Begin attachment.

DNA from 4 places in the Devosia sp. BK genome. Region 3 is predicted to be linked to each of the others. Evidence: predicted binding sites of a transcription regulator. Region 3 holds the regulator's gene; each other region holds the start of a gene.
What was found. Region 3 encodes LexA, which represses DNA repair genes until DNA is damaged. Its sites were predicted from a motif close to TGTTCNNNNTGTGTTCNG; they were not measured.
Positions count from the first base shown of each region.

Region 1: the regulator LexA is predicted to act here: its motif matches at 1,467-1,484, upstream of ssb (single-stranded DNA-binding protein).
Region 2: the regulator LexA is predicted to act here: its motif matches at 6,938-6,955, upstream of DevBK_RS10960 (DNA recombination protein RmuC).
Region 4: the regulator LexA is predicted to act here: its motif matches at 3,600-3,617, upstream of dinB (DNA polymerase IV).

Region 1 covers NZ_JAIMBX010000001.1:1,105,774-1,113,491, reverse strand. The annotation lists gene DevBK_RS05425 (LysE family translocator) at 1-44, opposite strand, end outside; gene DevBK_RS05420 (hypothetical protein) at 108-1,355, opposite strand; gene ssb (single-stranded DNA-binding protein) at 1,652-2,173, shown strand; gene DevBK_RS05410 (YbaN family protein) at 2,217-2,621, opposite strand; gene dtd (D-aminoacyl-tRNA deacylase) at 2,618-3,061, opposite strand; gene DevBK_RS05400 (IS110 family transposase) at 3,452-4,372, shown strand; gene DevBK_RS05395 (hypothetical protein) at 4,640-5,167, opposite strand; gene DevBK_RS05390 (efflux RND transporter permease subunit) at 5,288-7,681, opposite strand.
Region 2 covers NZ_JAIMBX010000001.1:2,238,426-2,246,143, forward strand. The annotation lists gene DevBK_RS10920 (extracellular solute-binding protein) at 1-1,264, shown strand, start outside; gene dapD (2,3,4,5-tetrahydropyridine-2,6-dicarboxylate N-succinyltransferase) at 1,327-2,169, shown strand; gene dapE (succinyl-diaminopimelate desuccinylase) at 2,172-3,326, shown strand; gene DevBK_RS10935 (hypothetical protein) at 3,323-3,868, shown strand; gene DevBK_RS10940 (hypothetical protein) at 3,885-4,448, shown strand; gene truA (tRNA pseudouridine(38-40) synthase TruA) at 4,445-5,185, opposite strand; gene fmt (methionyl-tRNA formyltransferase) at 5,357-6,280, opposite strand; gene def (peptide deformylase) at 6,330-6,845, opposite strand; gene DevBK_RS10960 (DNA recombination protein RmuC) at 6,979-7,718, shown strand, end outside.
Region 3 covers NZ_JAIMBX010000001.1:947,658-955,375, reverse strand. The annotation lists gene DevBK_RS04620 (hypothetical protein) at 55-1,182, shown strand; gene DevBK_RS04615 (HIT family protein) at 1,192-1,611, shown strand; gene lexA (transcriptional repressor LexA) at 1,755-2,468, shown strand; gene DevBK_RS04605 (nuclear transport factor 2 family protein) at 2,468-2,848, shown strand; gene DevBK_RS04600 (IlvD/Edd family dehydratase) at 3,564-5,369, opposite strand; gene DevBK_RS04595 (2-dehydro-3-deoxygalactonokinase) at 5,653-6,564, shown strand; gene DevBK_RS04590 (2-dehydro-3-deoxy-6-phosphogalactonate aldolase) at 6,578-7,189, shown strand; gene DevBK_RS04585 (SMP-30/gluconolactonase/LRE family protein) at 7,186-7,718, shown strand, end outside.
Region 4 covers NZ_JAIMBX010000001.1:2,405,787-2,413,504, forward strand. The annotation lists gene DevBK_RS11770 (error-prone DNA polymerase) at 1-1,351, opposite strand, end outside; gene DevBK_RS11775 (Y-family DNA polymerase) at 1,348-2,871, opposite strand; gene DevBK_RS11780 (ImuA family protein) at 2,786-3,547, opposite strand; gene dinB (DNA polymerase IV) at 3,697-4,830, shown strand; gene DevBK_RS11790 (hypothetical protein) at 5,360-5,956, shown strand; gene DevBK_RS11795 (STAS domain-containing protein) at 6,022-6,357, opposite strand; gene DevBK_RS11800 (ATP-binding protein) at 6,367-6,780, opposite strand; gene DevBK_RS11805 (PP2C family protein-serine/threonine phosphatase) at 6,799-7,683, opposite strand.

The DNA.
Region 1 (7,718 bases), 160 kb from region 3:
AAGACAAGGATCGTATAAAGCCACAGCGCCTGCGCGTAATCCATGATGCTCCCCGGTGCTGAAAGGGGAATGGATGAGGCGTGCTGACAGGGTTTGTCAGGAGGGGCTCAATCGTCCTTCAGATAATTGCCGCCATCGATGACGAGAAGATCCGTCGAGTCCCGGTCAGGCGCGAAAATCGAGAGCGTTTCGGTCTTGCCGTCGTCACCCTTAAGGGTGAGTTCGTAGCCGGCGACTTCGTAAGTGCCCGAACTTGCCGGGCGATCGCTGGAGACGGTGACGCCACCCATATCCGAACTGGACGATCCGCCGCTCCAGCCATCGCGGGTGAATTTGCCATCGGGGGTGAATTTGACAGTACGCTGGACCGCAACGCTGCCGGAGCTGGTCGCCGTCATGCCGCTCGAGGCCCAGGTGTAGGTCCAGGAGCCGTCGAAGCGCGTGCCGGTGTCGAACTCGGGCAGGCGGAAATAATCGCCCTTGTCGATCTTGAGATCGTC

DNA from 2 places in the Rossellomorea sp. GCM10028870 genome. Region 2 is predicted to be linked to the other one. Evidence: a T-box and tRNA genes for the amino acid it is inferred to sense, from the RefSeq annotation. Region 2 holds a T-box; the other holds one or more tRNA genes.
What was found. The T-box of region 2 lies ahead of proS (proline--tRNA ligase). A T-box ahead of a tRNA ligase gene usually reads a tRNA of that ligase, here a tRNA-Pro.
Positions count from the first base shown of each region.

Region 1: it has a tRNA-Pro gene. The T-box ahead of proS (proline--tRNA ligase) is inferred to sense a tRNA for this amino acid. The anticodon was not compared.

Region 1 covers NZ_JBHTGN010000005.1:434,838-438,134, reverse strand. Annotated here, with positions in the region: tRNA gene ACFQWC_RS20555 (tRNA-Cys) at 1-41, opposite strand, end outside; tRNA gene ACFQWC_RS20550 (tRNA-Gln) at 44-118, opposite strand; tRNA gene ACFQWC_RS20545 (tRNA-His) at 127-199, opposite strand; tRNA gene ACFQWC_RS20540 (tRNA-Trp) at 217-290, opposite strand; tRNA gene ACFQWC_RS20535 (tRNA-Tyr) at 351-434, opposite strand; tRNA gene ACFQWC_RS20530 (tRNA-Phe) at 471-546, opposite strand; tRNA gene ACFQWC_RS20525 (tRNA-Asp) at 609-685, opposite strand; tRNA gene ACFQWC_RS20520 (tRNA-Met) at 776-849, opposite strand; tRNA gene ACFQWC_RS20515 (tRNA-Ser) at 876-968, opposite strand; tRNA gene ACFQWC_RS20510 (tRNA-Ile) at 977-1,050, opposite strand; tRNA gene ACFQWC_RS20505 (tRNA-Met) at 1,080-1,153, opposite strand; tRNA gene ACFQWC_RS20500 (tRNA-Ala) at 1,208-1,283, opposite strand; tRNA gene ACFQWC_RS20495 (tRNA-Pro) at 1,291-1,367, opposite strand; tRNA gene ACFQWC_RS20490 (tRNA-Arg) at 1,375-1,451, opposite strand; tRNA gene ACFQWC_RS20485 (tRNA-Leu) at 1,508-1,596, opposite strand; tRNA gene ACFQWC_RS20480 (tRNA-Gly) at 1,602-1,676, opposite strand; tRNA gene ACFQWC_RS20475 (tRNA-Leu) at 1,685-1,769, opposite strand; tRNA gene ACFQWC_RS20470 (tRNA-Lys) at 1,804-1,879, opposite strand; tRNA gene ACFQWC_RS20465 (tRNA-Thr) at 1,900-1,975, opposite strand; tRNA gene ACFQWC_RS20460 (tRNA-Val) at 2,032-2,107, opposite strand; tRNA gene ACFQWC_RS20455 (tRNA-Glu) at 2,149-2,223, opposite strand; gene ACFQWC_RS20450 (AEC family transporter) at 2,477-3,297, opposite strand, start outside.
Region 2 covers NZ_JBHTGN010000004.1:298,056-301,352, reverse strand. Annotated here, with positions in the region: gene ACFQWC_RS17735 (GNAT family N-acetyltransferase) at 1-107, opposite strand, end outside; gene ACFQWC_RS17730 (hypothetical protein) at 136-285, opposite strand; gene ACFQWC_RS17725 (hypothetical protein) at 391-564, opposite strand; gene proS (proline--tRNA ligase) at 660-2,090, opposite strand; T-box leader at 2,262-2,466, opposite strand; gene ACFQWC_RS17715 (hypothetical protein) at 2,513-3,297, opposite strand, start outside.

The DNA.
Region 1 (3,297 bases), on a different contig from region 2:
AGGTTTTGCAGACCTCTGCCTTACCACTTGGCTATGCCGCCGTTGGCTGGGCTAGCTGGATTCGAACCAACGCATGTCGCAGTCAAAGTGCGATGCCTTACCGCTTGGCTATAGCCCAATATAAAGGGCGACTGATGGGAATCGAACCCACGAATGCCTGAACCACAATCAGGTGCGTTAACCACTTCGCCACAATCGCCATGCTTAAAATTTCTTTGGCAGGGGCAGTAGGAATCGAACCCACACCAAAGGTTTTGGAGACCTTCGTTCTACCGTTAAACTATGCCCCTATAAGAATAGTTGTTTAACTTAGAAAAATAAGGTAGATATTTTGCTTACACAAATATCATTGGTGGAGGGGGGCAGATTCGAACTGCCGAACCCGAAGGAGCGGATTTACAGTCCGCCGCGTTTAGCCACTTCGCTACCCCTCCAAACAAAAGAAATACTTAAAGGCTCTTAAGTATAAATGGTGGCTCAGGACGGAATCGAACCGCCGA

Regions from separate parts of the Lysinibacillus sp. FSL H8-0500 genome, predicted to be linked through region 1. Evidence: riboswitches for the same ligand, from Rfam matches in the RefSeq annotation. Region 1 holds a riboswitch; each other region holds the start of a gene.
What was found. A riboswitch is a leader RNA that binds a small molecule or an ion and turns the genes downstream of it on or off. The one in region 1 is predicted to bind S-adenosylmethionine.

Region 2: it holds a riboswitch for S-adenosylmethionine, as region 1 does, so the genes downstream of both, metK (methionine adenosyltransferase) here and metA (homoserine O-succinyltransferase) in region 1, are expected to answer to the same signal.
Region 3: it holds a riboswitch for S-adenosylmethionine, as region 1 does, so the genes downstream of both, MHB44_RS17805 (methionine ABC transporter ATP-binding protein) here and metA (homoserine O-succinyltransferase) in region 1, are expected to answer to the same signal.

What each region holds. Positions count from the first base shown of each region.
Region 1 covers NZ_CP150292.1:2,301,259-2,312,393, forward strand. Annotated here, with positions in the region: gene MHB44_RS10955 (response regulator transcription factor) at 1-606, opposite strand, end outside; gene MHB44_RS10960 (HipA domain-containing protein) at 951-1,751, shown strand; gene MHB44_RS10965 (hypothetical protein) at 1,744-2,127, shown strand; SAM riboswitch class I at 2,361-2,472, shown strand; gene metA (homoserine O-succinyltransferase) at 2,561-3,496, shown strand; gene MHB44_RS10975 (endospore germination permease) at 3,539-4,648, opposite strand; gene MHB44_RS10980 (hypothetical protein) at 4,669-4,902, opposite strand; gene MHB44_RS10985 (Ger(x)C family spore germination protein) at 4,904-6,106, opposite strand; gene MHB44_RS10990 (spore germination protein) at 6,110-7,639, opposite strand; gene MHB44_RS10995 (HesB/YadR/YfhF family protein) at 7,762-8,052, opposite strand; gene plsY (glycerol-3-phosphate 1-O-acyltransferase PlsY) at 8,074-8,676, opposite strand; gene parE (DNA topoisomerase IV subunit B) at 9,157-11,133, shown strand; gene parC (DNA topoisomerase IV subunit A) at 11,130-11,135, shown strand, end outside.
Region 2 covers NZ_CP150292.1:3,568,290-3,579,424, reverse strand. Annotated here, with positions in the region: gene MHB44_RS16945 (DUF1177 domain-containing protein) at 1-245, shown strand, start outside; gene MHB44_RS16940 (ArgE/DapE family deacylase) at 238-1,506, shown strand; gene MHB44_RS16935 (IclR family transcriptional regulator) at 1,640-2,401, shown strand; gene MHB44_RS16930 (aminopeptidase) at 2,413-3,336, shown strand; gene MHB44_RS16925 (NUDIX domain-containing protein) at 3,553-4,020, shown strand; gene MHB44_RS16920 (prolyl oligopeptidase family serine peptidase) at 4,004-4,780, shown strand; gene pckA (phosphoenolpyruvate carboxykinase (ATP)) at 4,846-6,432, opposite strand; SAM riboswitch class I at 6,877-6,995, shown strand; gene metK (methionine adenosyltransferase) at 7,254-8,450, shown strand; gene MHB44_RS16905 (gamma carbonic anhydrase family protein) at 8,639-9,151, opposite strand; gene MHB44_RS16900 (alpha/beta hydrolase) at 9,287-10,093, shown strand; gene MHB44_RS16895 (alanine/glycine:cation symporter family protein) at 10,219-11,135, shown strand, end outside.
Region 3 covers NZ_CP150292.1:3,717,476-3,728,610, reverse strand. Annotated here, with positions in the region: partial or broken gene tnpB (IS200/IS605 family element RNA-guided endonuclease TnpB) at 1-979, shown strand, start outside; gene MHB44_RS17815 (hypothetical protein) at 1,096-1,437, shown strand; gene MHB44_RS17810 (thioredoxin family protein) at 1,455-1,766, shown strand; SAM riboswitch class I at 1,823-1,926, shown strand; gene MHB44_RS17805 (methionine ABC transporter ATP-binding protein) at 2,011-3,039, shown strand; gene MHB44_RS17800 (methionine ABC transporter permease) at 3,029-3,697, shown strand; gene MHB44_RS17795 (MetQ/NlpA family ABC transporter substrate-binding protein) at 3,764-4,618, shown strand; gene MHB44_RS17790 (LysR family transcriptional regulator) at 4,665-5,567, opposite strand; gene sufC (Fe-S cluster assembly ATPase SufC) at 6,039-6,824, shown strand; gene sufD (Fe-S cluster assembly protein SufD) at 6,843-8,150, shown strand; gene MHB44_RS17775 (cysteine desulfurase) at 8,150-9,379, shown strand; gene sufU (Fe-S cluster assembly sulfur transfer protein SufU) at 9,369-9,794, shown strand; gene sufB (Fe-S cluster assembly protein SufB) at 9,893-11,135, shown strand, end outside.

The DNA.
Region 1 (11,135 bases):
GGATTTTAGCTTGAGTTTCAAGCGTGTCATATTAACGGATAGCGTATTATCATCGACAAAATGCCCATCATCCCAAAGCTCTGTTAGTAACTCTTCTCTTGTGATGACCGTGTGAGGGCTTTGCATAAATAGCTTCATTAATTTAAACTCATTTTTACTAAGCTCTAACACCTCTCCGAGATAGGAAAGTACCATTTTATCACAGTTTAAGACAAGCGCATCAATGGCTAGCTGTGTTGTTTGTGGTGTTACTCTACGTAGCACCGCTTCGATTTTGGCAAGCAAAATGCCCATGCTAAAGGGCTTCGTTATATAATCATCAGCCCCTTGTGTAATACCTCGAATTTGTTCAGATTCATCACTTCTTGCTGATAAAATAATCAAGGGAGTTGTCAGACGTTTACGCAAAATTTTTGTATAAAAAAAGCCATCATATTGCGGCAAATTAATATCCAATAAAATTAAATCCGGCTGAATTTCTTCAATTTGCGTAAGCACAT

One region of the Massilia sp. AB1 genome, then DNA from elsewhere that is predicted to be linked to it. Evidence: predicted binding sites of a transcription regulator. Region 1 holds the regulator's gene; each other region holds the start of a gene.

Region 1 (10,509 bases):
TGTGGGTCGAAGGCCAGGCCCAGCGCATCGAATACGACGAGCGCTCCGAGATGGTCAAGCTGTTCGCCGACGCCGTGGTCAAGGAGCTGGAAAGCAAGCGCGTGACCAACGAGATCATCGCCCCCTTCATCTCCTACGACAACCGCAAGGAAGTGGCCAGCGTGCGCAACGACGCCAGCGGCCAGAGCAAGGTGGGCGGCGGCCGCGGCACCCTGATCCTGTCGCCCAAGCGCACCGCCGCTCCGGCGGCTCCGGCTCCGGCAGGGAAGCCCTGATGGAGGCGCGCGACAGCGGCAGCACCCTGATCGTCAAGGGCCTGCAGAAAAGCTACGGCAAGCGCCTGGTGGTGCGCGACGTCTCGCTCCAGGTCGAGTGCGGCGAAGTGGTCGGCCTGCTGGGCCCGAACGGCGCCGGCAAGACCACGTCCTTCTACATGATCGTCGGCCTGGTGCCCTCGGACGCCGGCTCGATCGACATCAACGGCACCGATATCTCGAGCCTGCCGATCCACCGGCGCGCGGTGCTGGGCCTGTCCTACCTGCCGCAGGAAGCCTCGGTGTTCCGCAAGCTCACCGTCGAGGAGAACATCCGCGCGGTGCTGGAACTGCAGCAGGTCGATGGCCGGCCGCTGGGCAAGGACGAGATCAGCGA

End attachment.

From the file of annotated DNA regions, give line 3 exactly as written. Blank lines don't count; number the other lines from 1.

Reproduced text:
Positions count from the first base shown of each region.